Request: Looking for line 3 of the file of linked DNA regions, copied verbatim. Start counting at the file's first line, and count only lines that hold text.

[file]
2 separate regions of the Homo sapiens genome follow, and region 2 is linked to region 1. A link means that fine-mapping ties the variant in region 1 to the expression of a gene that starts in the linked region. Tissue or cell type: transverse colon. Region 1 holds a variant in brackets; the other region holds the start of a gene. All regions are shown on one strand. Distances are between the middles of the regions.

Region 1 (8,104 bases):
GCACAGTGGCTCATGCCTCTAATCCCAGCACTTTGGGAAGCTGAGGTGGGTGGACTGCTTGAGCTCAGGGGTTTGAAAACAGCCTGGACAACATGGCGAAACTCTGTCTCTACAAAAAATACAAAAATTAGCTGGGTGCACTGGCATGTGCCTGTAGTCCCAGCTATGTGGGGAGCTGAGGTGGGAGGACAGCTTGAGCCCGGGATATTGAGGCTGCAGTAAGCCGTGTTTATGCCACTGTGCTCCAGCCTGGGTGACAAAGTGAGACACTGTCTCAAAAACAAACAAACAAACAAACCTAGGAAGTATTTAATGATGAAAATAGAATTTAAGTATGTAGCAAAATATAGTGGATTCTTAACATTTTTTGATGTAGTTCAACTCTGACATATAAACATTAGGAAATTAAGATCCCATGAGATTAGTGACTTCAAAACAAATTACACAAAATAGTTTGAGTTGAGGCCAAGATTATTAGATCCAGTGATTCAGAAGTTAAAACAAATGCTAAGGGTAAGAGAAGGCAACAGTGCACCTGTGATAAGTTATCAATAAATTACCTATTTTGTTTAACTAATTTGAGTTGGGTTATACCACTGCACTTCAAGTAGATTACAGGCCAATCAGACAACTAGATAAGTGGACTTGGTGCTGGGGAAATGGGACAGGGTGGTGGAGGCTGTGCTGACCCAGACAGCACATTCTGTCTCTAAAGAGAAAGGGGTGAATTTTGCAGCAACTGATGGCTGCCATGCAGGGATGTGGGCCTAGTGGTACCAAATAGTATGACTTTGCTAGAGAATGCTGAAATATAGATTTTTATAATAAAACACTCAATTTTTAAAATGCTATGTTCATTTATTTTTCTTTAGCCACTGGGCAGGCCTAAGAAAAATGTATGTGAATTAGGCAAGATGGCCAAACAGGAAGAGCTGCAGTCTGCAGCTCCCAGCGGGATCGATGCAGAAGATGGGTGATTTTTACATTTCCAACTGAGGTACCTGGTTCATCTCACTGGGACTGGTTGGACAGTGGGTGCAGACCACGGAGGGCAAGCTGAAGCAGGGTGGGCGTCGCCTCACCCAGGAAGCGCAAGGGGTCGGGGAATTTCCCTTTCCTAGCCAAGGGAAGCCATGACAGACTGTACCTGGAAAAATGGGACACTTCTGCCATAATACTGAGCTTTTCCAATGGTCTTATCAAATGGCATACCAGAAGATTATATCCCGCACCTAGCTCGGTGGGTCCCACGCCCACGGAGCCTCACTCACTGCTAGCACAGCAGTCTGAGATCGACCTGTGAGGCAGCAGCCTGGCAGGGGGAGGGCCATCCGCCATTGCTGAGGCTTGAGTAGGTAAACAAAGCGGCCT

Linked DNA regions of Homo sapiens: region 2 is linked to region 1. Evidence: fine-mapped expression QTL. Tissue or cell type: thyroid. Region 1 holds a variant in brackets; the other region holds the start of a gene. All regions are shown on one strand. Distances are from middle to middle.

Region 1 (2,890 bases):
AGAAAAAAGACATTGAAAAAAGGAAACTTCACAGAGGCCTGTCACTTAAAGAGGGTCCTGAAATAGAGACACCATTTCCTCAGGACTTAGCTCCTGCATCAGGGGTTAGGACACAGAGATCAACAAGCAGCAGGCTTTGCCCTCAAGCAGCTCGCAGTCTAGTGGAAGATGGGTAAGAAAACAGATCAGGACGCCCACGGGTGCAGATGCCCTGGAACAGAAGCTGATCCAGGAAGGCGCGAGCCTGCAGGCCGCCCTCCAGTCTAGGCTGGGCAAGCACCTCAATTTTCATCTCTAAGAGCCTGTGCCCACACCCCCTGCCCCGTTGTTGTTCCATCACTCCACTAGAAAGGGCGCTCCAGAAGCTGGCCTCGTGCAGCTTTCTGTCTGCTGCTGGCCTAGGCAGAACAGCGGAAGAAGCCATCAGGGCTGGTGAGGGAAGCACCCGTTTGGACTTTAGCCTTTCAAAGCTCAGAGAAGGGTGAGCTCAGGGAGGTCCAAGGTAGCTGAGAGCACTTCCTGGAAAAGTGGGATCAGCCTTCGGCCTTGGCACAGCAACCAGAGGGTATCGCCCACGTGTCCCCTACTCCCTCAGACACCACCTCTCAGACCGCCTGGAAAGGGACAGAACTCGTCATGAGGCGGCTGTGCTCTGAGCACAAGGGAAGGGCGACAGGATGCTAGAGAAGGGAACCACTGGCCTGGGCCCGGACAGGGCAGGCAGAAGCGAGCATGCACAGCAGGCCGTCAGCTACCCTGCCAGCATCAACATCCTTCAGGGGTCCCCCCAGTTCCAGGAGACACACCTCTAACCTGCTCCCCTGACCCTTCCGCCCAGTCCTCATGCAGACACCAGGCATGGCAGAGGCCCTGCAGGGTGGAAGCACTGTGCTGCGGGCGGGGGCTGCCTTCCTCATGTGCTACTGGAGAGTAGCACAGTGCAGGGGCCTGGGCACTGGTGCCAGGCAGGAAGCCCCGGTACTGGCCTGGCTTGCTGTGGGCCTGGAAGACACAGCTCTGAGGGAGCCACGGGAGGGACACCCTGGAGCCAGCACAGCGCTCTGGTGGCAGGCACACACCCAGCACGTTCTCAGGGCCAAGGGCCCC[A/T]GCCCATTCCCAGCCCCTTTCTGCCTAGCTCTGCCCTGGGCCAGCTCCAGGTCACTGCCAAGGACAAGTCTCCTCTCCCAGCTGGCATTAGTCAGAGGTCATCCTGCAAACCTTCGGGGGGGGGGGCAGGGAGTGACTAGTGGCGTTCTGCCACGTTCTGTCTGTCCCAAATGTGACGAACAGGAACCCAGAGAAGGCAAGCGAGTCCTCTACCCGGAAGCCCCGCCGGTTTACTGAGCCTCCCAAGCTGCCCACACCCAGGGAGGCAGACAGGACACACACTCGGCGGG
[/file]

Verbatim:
GCACAGTGGCTCATGCCTCTAATCCCAGCACTTTGGGAAGCTGAGGTGGGTGGACTGCTTGAGCTCAGGGGTTTGAAAACAGCCTGGACAACATGGCGAAACTCTGTCTCTACAAAAAATACAAAAATTAGCTGGGTGCACTGGCATGTGCCTGTAGTCCCAGCTATGTGGGGAGCTGAGGTGGGAGGACAGCTTGAGCCCGGGATATTGAGGCTGCAGTAAGCCGTGTTTATGCCACTGTGCTCCAGCCTGGGTGACAAAGTGAGACACTGTCTCAAAAACAAACAAACAAACAAACCTAGGAAGTATTTAATGATGAAAATAGAATTTAAGTATGTAGCAAAATATAGTGGATTCTTAACATTTTTTGATGTAGTTCAACTCTGACATATAAACATTAGGAAATTAAGATCCCATGAGATTAGTGACTTCAAAACAAATTACACAAAATAGTTTGAGTTGAGGCCAAGATTATTAGATCCAGTGATTCAGAAGTTAAAACAAATGCTAAGGGTAAGAGAAGGCAACAGTGCACCTGTGATAAGTTATCAATAAATTACCTATTTTGTTTAACTAATTTGAGTTGGGTTATACCACTGCACTTCAAGTAGATTACAGGCCAATCAGACAACTAGATAAGTGGACTTGGTGCTGGGGAAATGGGACAGGGTGGTGGAGGCTGTGCTGACCCAGACAGCACATTCTGTCTCTAAAGAGAAAGGGGTGAATTTTGCAGCAACTGATGGCTGCCATGCAGGGATGTGGGCCTAGTGGTACCAAATAGTATGACTTTGCTAGAGAATGCTGAAATATAGATTTTTATAATAAAACACTCAATTTTTAAAATGCTATGTTCATTTATTTTTCTTTAGCCACTGGGCAGGCCTAAGAAAAATGTATGTGAATTAGGCAAGATGGCCAAACAGGAAGAGCTGCAGTCTGCAGCTCCCAGCGGGATCGATGCAGAAGATGGGTGATTTTTACATTTCCAACTGAGGTACCTGGTTCATCTCACTGGGACTGGTTGGACAGTGGGTGCAGACCACGGAGGGCAAGCTGAAGCAGGGTGGGCGTCGCCTCACCCAGGAAGCGCAAGGGGTCGGGGAATTTCCCTTTCCTAGCCAAGGGAAGCCATGACAGACTGTACCTGGAAAAATGGGACACTTCTGCCATAATACTGAGCTTTTCCAATGGTCTTATCAAATGGCATACCAGAAGATTATATCCCGCACCTAGCTCGGTGGGTCCCACGCCCACGGAGCCTCACTCACTGCTAGCACAGCAGTCTGAGATCGACCTGTGAGGCAGCAGCCTGGCAGGGGGAGGGCCATCCGCCATTGCTGAGGCTTGAGTAGGTAAACAAAGCGGCCT